By Ed Cropley and Tiisetso Motsoeneng
LAGOS/JOHANNESBURG (Reuters) – Wal-Mart’s $4-billion bid for South African retailer Massmart could be just the first step by global players jockeying for a strong position in the poor but fast-growing continent.
The move by the world’s biggest retailer to buy Massmart, South Africa’s third-largest store operator by value, turns the spotlight on local competitors Shoprite and Pick n Pay.
But further ahead, Wal-Mart and rivals Carrefour, Tesco and Metro are likely to look beyond South Africa to establish a presence across a continent that will be home to 2 billion people by 2050.
Growth rates of 7 percent or more in many frontier African countries put South Africa’s relatively pedestrian projected expansion of 2 to 3 percent in the shade.
Coupled with the gradual emergence of a middle class after a decade of robust growth and relative political stability, the logic of a ‘scramble for Africa’ by major international retailers becomes compelling.
“Africa has been the big missing component of every major retailer’s emerging market strategy,” said Bryan Roberts, an analyst at UK-based Planet Retail.
“Wal-Mart tends to play the longer-term game in many regions, but give it a few years and it might be looking to build on the single store in Lagos, or the one store in Tanzania or wherever to build up more of a credible regional presence.”
Wal-Mart regional executive Andy Bond admitted such thinking existed in the Massmart deal, telling Reuters that South Africa was “very much a gateway” to the rest of southern Africa.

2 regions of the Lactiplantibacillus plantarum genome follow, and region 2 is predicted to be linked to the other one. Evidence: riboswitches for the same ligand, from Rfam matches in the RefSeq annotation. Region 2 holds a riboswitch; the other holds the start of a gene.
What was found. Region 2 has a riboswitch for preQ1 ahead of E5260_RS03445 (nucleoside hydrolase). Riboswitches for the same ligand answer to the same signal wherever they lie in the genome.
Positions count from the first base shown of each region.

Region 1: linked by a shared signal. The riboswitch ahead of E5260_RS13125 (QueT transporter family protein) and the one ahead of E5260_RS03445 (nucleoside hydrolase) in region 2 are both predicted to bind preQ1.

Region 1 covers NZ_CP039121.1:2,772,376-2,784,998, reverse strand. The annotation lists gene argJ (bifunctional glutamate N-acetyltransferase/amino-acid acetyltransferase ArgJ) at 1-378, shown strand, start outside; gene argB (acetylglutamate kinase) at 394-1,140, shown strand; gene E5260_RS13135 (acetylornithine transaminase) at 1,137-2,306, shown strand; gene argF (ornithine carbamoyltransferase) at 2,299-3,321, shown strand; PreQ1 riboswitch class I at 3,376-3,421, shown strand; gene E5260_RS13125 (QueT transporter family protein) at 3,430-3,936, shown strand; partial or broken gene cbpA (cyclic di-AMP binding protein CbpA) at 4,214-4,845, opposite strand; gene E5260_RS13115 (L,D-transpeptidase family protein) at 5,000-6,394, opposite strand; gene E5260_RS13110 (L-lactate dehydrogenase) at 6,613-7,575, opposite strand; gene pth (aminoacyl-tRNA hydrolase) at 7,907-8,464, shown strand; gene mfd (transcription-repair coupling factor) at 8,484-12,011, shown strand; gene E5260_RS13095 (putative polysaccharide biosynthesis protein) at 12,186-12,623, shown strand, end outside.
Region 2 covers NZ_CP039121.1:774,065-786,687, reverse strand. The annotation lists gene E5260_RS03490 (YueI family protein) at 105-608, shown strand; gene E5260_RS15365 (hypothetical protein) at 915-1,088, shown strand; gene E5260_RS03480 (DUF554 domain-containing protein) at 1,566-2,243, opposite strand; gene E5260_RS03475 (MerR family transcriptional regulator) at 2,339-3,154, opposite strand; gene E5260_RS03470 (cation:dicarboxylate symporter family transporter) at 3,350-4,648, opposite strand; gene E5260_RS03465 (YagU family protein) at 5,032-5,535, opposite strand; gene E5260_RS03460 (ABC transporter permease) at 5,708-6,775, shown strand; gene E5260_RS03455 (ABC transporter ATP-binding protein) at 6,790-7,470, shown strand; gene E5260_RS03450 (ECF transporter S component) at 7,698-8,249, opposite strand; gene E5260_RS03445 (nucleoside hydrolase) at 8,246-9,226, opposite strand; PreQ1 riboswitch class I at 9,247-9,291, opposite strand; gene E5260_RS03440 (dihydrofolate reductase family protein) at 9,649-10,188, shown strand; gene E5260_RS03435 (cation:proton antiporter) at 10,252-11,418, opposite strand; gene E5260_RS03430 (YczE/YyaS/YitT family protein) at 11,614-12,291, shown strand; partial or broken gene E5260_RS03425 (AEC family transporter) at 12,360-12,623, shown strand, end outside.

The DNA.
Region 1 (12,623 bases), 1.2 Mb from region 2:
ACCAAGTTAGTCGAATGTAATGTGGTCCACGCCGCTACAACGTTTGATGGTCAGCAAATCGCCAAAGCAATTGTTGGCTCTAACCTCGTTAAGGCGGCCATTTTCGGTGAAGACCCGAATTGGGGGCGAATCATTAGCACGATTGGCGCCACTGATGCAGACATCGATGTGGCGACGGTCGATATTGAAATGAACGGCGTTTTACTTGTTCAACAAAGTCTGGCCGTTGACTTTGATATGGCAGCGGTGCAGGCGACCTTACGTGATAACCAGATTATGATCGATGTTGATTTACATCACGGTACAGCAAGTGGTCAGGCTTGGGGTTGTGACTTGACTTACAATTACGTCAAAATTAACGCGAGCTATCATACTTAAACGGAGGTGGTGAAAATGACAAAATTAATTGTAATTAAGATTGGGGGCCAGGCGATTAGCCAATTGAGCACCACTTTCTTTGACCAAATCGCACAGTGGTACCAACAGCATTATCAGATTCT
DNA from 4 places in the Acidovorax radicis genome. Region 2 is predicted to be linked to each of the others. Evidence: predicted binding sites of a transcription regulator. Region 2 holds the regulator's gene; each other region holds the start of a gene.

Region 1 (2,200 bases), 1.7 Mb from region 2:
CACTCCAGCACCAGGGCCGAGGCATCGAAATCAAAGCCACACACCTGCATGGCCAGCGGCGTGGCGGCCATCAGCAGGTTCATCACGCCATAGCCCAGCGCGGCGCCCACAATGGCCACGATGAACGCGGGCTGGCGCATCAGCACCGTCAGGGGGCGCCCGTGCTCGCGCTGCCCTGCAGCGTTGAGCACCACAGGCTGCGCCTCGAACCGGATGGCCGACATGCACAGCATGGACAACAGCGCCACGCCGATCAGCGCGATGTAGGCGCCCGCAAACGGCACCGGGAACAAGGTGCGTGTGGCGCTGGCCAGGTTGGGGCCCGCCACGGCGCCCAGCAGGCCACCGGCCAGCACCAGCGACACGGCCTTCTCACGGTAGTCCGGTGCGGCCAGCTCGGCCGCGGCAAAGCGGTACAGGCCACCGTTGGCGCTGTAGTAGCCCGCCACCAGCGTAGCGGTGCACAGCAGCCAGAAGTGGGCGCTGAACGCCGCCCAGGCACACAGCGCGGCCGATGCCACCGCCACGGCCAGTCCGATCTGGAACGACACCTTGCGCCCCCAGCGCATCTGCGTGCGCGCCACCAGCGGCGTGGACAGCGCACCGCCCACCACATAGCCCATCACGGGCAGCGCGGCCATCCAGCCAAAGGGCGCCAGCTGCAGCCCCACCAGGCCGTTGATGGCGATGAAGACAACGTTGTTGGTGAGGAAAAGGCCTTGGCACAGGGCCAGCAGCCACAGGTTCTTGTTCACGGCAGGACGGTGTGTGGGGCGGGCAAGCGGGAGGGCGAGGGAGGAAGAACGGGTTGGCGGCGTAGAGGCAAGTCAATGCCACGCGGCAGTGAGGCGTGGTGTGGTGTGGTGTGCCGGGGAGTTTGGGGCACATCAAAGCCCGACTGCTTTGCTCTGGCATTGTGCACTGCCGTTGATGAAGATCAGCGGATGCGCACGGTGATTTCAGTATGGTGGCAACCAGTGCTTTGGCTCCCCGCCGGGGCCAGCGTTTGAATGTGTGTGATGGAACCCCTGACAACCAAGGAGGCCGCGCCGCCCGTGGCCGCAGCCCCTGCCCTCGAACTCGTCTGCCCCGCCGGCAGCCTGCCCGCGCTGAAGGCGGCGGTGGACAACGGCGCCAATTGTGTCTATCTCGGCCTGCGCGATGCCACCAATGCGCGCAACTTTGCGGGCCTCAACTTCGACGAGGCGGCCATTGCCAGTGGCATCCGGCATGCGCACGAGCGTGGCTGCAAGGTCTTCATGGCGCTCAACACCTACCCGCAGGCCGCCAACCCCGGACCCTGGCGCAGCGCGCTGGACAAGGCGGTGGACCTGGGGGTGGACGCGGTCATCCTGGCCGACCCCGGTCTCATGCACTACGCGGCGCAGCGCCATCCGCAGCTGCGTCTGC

Beyond its 232 outlets in South Africa, Massmart’s Game and Makro low-margin, high-turnover operations are represented by 24 stores in 13 African countries.
But in terms of a continent-wide presence, Shoprite, Africa’s biggest supermarket chain, is the prize catch.
The first South African retailer to expand beyond its borders with a Zambian outlet in 1995, Shoprite now has 71 stores in 16 countries, including the oil-rich states of Angola and Nigeria, Africa’s most populous nation.
Shoprite and Pick n Pay also look cheaper than their rival, valued respectively at 21.5 times and 17.3 times 12-month adjusted earnings per share, compared to 26.3 times for Massmart at Wal-Mart’s 148 rand per share bid.
But scooping up a South Africa-run operation to complement emerging market operations in Asia is unlikely to be the end of the story, with analysts predicting further growth via piecemeal bolt-on acquisitions of local African retailers.
That puts the likes of number two Kenyan supermarket operator Uchumi, with 16 stores including one in neighbouring Uganda, or its privately held main rival Nakumatt, firmly in the picture.
Nigeria, a challenging but major draw on account of its 140 million people, has no recognisable domestic retail chain but rapid urbanisation, especially in mega-cities such as Lagos, is creating large concentrated markets that cut supply chain costs, the major drag on earnings in frontier Africa.
UK-based private equity firm Actis said in April it was investing in a $100 million shopping mall in Lagos, and that Shoprite had plans for 70 new shops in Nigeria in the next decade, at least 20 of them in the commercial capital.
Source: Reuters Image: Reuters